Rolex-dealer contests tax evasion charge

POSTED: 01/20/12 1:27 PM

Prosecution demands $1.45 million and a hefty fine

St. Maarten – Did a local jeweler manipulate its stock of Rolexes between stores on Front Street and stores in French Saint Martin and St. Barths in such a way that the company evaded 2.6 million guilders ($1.45 million) worth of profit taxes between 2001 and 2006? Is the assessment maybe the result of sloppy research by the Tax Accountant Bureau Foundation SBAB? The public prosecutor’s office wants to fine the jeweler a whopping 500,000 guilders (close to $278,000) and also make sure that the evaded taxes are paid one way or the other. The jeweler’s defense team says there is nothing wrong with the company’s tax filings and asked the Court in First Instance yesterday morning to acquit the company of all charges.
The story played out in the Court in First Instance yesterday; it will continue with a final round on Monday February 27, because prosecutor mr. Gonda van der Wulp needs time to formulate a response to the arguments the defense brought to the table.

The accused company is Spifo N.V. It has Goldfinger-stores on Front Street, in Marigot and in St. Barths and it is the official dealer for Rolex watches.
Basically the prosecution accuses Spifo of charging purchases for the expensive Rolexes to its company in Philipsburg while part of the stock is sold in stores in Marigot and in St. Barths. This mitigates Spifo’s pre-tax profits in St. Maarten and leads to a lower assessment for profit taxes. That’s attractive, prosecutor Van der Wulp said, because the profit tax in French Saint Martin is around 10 percent, while the tariff in St. Maarten is 34.5 percent.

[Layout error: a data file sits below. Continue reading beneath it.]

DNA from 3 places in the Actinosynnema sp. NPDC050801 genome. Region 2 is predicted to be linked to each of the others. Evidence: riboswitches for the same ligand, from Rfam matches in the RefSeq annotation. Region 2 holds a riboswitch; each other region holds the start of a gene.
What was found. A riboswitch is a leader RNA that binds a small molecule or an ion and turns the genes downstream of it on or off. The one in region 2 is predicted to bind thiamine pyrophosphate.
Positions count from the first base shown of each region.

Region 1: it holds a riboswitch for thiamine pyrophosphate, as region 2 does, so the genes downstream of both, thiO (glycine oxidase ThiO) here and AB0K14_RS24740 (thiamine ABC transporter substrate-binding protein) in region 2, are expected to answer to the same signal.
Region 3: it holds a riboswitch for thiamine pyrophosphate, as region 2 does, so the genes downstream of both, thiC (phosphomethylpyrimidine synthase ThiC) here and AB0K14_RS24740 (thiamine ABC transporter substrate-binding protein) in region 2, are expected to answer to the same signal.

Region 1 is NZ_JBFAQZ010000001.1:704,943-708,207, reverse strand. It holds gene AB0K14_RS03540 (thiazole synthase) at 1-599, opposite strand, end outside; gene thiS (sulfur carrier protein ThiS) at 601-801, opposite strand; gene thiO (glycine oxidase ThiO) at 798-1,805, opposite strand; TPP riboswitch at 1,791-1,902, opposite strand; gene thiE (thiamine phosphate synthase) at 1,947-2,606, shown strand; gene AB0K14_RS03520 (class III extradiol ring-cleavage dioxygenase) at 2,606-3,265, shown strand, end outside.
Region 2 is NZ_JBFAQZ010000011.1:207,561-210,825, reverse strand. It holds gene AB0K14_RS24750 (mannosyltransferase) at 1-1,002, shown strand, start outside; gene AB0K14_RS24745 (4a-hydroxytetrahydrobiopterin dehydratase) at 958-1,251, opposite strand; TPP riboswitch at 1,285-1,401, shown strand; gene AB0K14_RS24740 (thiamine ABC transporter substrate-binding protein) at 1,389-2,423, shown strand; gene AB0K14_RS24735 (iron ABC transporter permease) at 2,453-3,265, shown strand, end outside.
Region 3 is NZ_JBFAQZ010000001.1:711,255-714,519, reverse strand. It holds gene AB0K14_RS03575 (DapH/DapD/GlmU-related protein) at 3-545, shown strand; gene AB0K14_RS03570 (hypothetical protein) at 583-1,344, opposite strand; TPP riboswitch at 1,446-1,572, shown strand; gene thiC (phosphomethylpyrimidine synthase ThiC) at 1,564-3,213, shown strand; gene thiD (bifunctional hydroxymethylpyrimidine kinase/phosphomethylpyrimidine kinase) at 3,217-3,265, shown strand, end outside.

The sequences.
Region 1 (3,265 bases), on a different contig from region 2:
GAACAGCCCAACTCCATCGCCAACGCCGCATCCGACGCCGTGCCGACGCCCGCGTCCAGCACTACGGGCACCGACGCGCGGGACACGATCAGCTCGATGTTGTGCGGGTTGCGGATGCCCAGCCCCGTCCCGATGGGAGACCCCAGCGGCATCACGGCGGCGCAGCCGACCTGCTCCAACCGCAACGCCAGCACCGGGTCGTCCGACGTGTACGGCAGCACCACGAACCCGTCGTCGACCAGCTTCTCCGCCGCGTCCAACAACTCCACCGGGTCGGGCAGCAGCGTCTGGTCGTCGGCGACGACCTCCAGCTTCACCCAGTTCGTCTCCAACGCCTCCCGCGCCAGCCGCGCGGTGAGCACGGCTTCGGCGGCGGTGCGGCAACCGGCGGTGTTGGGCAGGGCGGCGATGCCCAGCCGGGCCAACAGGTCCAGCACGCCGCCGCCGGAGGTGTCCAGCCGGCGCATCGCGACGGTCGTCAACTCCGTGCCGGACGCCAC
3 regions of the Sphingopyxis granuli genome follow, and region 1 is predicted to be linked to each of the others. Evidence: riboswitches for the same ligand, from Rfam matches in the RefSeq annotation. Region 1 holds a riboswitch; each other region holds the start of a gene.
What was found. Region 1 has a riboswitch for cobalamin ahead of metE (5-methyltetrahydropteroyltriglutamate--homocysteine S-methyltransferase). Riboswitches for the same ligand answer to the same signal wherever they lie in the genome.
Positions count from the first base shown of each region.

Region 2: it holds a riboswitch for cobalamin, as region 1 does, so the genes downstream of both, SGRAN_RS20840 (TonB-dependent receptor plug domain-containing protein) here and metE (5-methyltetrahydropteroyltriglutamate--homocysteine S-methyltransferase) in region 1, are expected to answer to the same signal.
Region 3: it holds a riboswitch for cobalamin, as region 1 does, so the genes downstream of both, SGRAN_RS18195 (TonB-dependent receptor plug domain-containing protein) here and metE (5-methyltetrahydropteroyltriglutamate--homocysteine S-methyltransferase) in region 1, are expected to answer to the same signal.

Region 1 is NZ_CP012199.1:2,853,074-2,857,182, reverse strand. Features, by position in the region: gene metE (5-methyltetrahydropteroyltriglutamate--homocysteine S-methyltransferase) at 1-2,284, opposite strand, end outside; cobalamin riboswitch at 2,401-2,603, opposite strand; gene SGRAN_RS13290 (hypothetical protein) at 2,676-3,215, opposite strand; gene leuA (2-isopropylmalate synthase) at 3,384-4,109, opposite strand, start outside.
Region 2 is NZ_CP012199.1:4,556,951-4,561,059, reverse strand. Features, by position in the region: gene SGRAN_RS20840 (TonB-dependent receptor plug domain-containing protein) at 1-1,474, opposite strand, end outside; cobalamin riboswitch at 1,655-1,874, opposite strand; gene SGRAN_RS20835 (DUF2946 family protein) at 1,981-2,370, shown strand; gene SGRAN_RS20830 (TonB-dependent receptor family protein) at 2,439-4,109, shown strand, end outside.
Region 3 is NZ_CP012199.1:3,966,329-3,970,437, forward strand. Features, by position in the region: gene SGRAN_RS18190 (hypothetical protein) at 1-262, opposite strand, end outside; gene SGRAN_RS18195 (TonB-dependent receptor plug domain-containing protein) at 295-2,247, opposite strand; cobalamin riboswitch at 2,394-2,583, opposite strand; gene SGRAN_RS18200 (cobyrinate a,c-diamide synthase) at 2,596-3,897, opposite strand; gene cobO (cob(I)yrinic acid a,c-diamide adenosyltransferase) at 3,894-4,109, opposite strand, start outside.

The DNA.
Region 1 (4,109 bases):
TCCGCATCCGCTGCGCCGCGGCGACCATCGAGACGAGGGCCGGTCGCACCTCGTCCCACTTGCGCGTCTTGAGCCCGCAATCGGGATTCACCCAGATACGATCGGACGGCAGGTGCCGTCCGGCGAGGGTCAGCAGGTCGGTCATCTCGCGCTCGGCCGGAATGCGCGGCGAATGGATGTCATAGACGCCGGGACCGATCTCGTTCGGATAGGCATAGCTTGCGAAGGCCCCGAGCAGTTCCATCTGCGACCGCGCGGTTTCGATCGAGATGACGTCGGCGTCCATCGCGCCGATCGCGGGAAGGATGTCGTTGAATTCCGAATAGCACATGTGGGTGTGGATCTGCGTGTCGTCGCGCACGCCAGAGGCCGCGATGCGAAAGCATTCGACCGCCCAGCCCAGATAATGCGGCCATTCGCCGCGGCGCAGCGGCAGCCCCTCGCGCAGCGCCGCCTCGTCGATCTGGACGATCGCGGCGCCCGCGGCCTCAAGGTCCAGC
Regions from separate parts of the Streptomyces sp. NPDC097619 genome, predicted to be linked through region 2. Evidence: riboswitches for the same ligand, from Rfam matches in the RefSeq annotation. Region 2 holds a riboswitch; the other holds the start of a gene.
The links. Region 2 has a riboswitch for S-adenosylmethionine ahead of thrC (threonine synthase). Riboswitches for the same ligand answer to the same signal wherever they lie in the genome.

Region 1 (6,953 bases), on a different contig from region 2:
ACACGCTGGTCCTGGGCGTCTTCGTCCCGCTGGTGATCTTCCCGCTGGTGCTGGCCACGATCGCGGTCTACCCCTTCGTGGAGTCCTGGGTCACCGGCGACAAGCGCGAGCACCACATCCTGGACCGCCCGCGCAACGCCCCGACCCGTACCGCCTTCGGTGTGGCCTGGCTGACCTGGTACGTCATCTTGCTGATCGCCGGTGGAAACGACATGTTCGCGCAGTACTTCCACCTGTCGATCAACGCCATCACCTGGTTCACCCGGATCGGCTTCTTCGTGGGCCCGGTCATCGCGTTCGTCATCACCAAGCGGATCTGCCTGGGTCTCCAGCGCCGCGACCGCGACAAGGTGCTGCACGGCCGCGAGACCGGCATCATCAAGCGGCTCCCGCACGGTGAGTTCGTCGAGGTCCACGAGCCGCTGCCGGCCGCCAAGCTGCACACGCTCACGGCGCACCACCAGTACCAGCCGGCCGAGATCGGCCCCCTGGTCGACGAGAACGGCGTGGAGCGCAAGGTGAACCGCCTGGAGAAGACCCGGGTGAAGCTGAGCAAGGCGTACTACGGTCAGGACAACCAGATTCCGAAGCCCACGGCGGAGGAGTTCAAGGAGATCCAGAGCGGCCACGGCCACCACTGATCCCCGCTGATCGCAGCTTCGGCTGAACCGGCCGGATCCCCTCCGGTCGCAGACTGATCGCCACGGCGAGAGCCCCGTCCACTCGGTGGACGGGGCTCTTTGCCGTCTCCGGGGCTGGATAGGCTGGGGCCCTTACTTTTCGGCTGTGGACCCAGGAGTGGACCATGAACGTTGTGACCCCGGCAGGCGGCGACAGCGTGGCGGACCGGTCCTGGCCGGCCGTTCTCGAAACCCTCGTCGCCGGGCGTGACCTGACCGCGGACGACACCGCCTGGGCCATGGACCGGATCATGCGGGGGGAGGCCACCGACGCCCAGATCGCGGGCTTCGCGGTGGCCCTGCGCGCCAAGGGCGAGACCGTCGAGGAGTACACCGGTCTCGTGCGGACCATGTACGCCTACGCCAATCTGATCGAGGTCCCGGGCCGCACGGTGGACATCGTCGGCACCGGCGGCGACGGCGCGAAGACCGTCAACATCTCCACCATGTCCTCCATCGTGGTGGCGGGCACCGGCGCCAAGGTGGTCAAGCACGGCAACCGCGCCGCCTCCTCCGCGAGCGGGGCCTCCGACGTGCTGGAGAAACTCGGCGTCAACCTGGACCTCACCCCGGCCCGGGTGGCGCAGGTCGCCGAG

However, Spifo’s attorney mr. Gert Bergman showed the court tax returns the French-side entity filed with the tax authorities in Guadeloupe to prove that the actual top tariff is 33.33 percent – close to the Dutch-side tariff.
The investigation into Spifo’s tax returns over the years 2001-2006 started back in 2008. SBAB-inspector Maria expressed his suspicions in a report dated October 24, 2008, suggesting that Spifo booked expenditures from its French-side stores on the Dutch side because of the difference in profit tax tariffs. While this argument seems questionable, inspector R.F. Maria also reported: “I had heard stories that the jewelry stores in Front Street are possibly cheating.”
Maria compared Spifo’s profit margin with that of Little Switzerland; the latter store realizes a gross profit margin of 84 percent. But another inspector who controlled another respected jeweler on Front Street, found that its profit margins were between 40 and 55 percent.
mr. Bergman told the court that comparing Spifo with Little Switzerland makes little sense because his client’s main business is with Rolex, while Little Switzerland is also selling high-profit articles like Baccarat crystal, Aaron Basha leather bracelets and Lalique glassware.
“The statements by Maria are rife with factual mistakes, he uses a gross profit margin that is not representative and tall stories that jewelers on Front Street are possibly cheating. It is a flagrant violation of good governance that a government entity like the tax accountant bureau, which is charged with auditing from an objective perspective, has started this control based on negative emotions, tall stories, factual mistakes and a lack of knowledge about the French tax system.”